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  • Original Article
  • Open Access

Sonographic description and classification of tendinous involvement in relation to tophi in chronic tophaceous gout

  • 1Email author,
  • 1,
  • 1,
  • 1,
  • 2 and
  • 1
Insights into Imaging20101:31

https://doi.org/10.1007/s13244-010-0031-x

  • Received: 11 April 2010
  • Accepted: 21 June 2010
  • Published:

Abstract

Objective

To describe and classify the varied ultrasound features of tendinous involvement in relation to tophi in chronic tophaceous gout so that they are better recognised.

Methods

Ultrasound images of 138 affected areas from 31 patients with chronic tophaceous gout were analysed using high-quality broadband linear transducers. The relationship between tendon and tophi was classified, and the inter-observer agreement regarding classification was analysed.

Results

Tophi envelopment in the tendon was the most frequent characteristic (45%) followed by no relationship between tophi and tendon (41%), tophi at the insertion site of the tendon (7%), extrinsic compression (6%) and tophi within the tendon (1%). The inter-observer concordance on classification of the relationship between tophi and tendon was measured using McNemar’s test with P < 0.001 (χ2 = 30.0, degree of freedom = 9) and kappa test = 0.627 (P < 0.001), indicating substantial inter-observer concordance.

Conclusion

Tophi generally envelope the tendon or there is no relationship between them. Tophi can also be found at the insertion site of the tendon, cause extrinsic compression or be located inside the tendon. There is substantial inter-observer agreement for ultrasound classification of tendon involvement by tophi. This study contributes to diagnostic elucidation and shows the diverse characteristic forms of tendon involvement by tophi.

Keywords

  • Gout
  • Arthritis
  • Tendon injuries
  • Ultrasound
  • Diagnosis

Introduction

Gout is an inflammatory, metabolic illness that occurs in conjunction with hyperuricaemia and is a result of the deposition of monosodium urate crystals (MSU) mostly in soft tissues and the joints of extremities. It is a relatively common disease, occurring worldwide in 0.2 to 0.35 per 1,000 people in the general population. The highest incidence is seen at the end of the third and beginning of the fourth decades of life, with predominance in the male sex (95% of the cases). In females it generally occurs after the menopause.

Chronic tophaceous gout is the clinical presentation that is manifested by the presence of the tophus which is associated with the deposition of MSU, protein matrix, inflammatory cells and foreign body giant cells in the tissues [1] and which occurs after between 5 and 12 years of inadequately treated illness.

Local anatomical deformities can be caused by tophi infiltration into structures such as tendons [2, 3] with consequent limitation or loss of articular movements. It was believed that gouty tophi did not lead to tendon destruction, one important difference from pannus. However, after cases reported in the literature that show tendon ruptures and surgical findings of a thick, chalky-white substance consistent with gouty tophus, embedded within tendons [4], and tendon ruptures where massive white crystals were deposited intratendinously and paratendinously [5], it is now accepted that gouty tophi may play a role in tendon destruction.

Considering that ultrasound has recently been identified as a promising new imaging technique for gout, the aim of this study is to describe and classify the different ultrasound features of tendinous involvement by tophi in chronic tophaceous gout so that they may be recognised by the sonographer and assist the physician in the management of the disease.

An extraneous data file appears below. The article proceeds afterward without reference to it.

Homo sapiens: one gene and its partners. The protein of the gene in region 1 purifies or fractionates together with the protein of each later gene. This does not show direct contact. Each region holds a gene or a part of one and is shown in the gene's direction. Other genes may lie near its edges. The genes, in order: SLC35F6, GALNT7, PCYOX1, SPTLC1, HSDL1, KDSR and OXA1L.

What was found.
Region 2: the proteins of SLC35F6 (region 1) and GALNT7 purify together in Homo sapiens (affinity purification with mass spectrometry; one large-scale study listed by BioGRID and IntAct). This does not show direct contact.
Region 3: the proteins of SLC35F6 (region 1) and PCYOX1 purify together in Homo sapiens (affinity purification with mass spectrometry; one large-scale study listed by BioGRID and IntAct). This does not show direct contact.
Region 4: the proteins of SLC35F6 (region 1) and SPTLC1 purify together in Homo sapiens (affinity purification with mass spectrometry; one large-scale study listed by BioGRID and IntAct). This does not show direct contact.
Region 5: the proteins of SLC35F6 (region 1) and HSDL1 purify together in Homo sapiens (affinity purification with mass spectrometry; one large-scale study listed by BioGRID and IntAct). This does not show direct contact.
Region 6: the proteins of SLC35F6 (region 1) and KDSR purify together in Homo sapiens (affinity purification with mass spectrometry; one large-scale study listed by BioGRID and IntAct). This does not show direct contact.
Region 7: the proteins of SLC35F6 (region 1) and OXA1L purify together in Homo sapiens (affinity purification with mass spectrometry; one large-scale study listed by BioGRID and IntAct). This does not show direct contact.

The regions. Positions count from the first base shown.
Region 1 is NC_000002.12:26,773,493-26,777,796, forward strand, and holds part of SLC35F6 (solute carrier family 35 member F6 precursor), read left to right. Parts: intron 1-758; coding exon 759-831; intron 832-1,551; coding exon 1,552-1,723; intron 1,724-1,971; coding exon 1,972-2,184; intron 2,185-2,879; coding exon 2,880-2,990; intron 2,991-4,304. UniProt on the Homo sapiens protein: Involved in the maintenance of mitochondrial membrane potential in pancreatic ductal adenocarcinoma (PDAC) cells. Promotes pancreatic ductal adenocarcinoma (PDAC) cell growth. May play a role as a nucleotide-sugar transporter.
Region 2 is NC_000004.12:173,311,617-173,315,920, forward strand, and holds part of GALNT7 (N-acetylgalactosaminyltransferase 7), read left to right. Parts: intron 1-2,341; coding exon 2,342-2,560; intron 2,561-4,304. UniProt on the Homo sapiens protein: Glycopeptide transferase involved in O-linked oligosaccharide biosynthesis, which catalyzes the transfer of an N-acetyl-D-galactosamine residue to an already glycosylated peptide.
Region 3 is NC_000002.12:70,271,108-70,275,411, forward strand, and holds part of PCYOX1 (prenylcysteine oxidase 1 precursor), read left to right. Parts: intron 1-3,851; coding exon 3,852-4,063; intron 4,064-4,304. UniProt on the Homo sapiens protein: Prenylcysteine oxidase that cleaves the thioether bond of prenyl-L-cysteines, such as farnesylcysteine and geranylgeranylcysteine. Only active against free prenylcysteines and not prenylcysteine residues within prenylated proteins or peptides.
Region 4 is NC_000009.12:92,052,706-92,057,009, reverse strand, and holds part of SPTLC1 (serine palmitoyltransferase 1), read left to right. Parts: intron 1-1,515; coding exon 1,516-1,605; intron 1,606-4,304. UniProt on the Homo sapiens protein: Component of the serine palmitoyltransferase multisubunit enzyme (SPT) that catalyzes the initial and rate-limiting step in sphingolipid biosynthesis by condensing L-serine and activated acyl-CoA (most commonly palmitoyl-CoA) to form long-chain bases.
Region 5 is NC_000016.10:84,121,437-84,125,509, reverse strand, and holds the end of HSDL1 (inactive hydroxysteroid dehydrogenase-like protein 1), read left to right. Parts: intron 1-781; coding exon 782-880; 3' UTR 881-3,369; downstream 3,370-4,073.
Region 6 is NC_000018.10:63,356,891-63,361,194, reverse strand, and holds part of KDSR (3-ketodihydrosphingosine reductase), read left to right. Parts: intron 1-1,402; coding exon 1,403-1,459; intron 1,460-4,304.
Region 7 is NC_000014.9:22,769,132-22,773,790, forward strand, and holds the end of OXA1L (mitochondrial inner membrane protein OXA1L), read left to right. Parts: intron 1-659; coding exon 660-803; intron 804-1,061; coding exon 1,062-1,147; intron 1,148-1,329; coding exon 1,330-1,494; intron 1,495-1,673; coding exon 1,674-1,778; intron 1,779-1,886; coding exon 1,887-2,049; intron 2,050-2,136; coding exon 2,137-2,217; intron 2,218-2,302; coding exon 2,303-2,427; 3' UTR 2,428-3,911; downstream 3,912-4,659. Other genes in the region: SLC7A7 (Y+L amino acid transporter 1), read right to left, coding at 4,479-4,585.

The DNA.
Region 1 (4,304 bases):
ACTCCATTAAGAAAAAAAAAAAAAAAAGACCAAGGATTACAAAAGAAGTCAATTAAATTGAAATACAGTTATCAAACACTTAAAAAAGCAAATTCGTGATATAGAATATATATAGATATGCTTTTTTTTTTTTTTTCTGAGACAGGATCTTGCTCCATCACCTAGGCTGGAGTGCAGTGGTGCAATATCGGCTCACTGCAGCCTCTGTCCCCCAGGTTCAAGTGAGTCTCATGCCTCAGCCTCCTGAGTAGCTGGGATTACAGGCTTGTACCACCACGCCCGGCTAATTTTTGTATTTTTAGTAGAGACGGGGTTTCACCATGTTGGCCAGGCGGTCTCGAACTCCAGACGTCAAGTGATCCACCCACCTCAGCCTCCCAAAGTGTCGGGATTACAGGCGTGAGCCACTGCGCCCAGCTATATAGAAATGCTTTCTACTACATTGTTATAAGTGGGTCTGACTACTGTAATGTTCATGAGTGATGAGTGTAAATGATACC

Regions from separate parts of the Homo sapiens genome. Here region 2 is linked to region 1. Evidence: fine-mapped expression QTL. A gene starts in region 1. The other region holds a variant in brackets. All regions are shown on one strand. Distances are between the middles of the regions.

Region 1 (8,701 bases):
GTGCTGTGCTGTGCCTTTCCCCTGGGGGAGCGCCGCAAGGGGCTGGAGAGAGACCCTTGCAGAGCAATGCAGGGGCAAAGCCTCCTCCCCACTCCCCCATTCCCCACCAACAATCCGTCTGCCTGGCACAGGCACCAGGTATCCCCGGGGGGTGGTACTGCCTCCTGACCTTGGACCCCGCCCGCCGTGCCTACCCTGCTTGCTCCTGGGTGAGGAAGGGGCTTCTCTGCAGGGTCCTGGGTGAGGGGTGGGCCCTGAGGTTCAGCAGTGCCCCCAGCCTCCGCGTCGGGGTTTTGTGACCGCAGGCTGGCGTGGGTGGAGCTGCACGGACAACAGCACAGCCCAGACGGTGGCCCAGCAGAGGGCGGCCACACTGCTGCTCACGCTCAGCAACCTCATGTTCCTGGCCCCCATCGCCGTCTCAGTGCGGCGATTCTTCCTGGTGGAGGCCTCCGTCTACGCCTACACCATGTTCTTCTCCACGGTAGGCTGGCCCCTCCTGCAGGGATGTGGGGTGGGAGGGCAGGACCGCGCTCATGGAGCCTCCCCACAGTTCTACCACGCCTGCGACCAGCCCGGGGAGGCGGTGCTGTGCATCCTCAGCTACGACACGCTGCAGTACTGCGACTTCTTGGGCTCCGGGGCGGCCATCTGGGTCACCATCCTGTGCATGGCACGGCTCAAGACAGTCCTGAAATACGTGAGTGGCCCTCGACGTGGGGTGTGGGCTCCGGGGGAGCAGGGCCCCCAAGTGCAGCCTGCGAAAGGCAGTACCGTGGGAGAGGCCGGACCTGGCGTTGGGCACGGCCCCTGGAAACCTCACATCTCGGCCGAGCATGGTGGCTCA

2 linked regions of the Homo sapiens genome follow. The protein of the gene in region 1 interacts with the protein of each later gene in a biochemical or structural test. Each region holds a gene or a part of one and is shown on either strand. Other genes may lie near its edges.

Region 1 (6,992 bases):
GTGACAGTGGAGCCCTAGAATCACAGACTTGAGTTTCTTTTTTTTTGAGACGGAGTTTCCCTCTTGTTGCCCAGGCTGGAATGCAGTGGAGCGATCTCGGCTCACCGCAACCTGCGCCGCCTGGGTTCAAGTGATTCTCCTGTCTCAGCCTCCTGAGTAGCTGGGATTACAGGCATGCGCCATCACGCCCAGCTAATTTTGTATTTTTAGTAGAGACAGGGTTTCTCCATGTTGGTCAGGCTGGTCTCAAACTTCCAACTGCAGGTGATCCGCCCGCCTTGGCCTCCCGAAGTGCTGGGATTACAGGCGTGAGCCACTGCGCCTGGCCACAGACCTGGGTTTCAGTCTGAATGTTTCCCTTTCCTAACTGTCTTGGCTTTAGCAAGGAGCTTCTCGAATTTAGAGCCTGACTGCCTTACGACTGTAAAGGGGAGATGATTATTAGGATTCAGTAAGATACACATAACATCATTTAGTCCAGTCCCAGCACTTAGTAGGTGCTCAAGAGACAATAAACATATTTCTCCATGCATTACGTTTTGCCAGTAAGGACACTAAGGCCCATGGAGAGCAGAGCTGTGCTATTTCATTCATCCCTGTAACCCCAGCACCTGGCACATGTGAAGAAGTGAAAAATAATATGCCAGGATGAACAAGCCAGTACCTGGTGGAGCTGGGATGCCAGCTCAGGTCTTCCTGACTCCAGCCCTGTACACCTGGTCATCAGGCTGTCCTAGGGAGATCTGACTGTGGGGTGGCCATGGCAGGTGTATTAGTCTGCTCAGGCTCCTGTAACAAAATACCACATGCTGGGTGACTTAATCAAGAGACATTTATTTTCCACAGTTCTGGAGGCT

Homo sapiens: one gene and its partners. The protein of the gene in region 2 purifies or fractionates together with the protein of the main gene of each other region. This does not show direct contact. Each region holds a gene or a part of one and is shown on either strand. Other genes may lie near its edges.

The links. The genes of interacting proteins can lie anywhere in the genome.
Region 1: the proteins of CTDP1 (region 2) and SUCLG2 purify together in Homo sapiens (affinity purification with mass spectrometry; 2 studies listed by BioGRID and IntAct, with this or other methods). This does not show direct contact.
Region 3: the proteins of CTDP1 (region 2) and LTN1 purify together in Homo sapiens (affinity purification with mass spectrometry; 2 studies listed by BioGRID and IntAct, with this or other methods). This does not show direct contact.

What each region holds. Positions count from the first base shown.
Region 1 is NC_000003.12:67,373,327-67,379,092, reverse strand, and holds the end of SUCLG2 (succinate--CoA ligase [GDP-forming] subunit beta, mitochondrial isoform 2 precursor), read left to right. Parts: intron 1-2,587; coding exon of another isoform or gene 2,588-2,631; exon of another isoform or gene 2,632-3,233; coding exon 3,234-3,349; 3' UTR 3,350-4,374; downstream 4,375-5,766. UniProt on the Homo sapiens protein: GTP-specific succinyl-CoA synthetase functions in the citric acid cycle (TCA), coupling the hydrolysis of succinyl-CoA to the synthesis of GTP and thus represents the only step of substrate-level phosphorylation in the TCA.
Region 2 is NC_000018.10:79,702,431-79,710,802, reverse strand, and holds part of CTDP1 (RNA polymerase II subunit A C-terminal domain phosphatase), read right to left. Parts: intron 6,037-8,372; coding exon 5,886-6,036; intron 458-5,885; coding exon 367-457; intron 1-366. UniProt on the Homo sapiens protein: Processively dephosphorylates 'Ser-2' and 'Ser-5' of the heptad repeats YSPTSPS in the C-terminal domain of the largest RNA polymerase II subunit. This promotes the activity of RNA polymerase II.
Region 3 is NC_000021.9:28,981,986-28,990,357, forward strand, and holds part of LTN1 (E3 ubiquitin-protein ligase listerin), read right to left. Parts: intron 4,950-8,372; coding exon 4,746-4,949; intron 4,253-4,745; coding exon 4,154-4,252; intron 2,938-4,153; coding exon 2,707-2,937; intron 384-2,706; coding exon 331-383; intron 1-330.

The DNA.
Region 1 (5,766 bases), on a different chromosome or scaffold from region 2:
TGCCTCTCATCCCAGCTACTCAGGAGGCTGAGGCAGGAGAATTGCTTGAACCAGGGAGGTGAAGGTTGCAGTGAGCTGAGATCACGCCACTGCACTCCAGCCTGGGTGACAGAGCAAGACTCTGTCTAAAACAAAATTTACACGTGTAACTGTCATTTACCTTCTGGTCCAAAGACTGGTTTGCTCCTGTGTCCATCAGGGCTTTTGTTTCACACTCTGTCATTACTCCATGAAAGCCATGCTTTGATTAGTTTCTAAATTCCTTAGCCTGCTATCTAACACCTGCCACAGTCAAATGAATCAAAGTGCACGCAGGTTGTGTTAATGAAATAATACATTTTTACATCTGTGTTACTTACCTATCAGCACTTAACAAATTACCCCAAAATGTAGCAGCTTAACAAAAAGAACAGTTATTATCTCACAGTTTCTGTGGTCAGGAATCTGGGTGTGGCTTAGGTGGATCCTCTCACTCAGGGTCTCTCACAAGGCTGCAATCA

It is necessary to evaluate the feasibility of this classification to verify if these aforementioned features, related to tendinous involvement of tophi in chronic tophaceous gout, could be applied by other physicians. Analysis of inter-observer concordance was used to address this question.

Materials and methods

A total of 31 adult patients diagnosed as having tophaceous gout by the Microcrystal Disease Clinic of the Discipline of Rheumatology of the Federal University of São Paulo – UNIFESP were referred to us for further evaluation with appropriate diagnostic imaging from October 2005 to December 2008, with a total of 138 affected areas analysed showing visible elevation of the skin surface. Information concerning the research was provided to all the participants, and they all signed a free and informed consent form approved by the institutional ethics committee of UNIFESP.

The inclusion criteria for this study were as follows: patients of both sexes older than 21 years diagnosed with gout by the discovery of crystals in synovial fluid, patients who met the ACR [6] criteria for gout and patients with chronic tophaceous gout with or without chronic renal insufficiency. The exclusion criteria were patients who presented with gout but without tophus and patients with other crystal illnesses. The age of patients studied ranged from 33 to 77 years, with an average of 56.5 years. There were 31 men and no women. The duration of the illness cited by the patients ranged from 4 to 30 years (median 12.32 years). The ultrasound images of these areas were obtained using high-quality broadband linear transducers with a frequency range of 8–14 MHz (Sonoline Antares, Siemens, Munich, Germany and EnVisor Philips, Bothell, USA). All ultrasound images were collected following a previously determined protocol at the Radiology Department of UNIFESP, where all well-defined tophi that were present on visual inspection as abnormal skin protuberances and that could be measured by ultrasound were analysed with imaging in the longitudinal and cross-sectional planes in the major axes of the visible nodulation. The ultrasound features of tophi were characterised by the presence of bright spots and hyperechoic areas [7].

The relationship between tophi and tendons was classified as follows: A: tophi enveloping the tendon, B: no relationship between the tophi and the tendon, C: tophi at the insertion site of the tendon, D: extrinsic compression of the tendon, and E: tophi inside the tendon.

The examinations were carried out by a single musculoskeletal radiologist (E.A.F.) with 15 years’ experience in musculoskeletal ultrasound. All the ultrasound images were later reviewed together with a third-year resident of radiology (G.B.S.). The cases in which there was disagreement were resolved in consensus.